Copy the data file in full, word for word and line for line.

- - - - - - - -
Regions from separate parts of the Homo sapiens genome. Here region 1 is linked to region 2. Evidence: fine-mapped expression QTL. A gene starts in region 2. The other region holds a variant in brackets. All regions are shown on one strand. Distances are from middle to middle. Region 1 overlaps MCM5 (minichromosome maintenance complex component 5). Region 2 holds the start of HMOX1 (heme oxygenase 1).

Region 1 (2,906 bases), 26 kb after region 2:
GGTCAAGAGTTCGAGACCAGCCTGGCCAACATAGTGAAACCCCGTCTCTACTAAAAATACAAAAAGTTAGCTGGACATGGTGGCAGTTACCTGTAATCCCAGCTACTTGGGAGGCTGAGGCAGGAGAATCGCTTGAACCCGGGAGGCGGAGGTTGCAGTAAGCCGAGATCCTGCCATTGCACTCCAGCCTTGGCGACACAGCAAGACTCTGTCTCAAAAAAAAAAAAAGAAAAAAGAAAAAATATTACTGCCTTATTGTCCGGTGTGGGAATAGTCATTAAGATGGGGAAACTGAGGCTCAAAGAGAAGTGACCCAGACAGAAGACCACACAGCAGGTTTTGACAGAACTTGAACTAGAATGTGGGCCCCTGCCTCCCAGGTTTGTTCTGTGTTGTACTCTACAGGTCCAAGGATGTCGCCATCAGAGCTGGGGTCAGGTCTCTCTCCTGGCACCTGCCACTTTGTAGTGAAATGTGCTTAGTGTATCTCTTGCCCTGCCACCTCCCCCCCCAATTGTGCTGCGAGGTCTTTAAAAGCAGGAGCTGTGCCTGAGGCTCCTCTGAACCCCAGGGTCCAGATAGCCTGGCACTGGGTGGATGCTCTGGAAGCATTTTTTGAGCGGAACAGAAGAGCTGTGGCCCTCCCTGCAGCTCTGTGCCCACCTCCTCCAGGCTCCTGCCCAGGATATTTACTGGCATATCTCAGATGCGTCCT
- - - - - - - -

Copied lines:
Regions from separate parts of the Homo sapiens genome. Here region 1 is linked to region 2. Evidence: fine-mapped expression QTL. A gene starts in region 2. The other region holds a variant in brackets. All regions are shown on one strand. Distances are from middle to middle. Region 1 overlaps MCM5 (minichromosome maintenance complex component 5). Region 2 holds the start of HMOX1 (heme oxygenase 1).

Region 1 (2,906 bases), 26 kb after region 2:
GGTCAAGAGTTCGAGACCAGCCTGGCCAACATAGTGAAACCCCGTCTCTACTAAAAATACAAAAAGTTAGCTGGACATGGTGGCAGTTACCTGTAATCCCAGCTACTTGGGAGGCTGAGGCAGGAGAATCGCTTGAACCCGGGAGGCGGAGGTTGCAGTAAGCCGAGATCCTGCCATTGCACTCCAGCCTTGGCGACACAGCAAGACTCTGTCTCAAAAAAAAAAAAAGAAAAAAGAAAAAATATTACTGCCTTATTGTCCGGTGTGGGAATAGTCATTAAGATGGGGAAACTGAGGCTCAAAGAGAAGTGACCCAGACAGAAGACCACACAGCAGGTTTTGACAGAACTTGAACTAGAATGTGGGCCCCTGCCTCCCAGGTTTGTTCTGTGTTGTACTCTACAGGTCCAAGGATGTCGCCATCAGAGCTGGGGTCAGGTCTCTCTCCTGGCACCTGCCACTTTGTAGTGAAATGTGCTTAGTGTATCTCTTGCCCTGCCACCTCCCCCCCCAATTGTGCTGCGAGGTCTTTAAAAGCAGGAGCTGTGCCTGAGGCTCCTCTGAACCCCAGGGTCCAGATAGCCTGGCACTGGGTGGATGCTCTGGAAGCATTTTTTGAGCGGAACAGAAGAGCTGTGGCCCTCCCTGCAGCTCTGTGCCCACCTCCTCCAGGCTCCTGCCCAGGATATTTACTGGCATATCTCAGATGCGTCCT